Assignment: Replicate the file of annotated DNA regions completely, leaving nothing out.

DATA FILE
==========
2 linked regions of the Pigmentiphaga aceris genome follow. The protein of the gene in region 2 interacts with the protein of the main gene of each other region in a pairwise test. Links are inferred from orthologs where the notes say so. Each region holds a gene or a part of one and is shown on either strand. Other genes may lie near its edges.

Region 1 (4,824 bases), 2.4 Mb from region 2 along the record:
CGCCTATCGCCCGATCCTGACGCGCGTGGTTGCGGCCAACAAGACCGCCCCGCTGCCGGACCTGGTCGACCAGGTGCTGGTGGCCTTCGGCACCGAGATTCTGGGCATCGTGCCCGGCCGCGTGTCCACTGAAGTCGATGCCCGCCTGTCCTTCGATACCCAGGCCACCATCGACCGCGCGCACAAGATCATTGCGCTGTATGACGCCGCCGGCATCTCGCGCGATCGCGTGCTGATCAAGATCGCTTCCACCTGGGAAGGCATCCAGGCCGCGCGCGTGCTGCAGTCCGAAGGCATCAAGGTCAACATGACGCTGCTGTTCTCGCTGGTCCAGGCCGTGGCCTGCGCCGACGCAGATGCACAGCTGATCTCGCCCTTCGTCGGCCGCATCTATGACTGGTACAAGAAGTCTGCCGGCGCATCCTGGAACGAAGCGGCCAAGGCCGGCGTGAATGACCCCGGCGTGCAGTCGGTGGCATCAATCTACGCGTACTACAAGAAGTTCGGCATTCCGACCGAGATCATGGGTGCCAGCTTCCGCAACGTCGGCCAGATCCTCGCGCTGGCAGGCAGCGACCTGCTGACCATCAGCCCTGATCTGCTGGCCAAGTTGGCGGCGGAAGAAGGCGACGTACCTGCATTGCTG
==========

2 linked regions of the Pigmentiphaga aceris genome follow. The protein of the gene in region 2 interacts with the protein of the main gene of each other region in a pairwise test. Links are inferred from orthologs where the notes say so. Each region holds a gene or a part of one and is shown on either strand. Other genes may lie near its edges.

Region 1 (4,824 bases), 2.4 Mb from region 2 along the record:
CGCCTATCGCCCGATCCTGACGCGCGTGGTTGCGGCCAACAAGACCGCCCCGCTGCCGGACCTGGTCGACCAGGTGCTGGTGGCCTTCGGCACCGAGATTCTGGGCATCGTGCCCGGCCGCGTGTCCACTGAAGTCGATGCCCGCCTGTCCTTCGATACCCAGGCCACCATCGACCGCGCGCACAAGATCATTGCGCTGTATGACGCCGCCGGCATCTCGCGCGATCGCGTGCTGATCAAGATCGCTTCCACCTGGGAAGGCATCCAGGCCGCGCGCGTGCTGCAGTCCGAAGGCATCAAGGTCAACATGACGCTGCTGTTCTCGCTGGTCCAGGCCGTGGCCTGCGCCGACGCAGATGCACAGCTGATCTCGCCCTTCGTCGGCCGCATCTATGACTGGTACAAGAAGTCTGCCGGCGCATCCTGGAACGAAGCGGCCAAGGCCGGCGTGAATGACCCCGGCGTGCAGTCGGTGGCATCAATCTACGCGTACTACAAGAAGTTCGGCATTCCGACCGAGATCATGGGTGCCAGCTTCCGCAACGTCGGCCAGATCCTCGCGCTGGCAGGCAGCGACCTGCTGACCATCAGCCCTGATCTGCTGGCCAAGTTGGCGGCGGAAGAAGGCGACGTACCTGCATTGCTG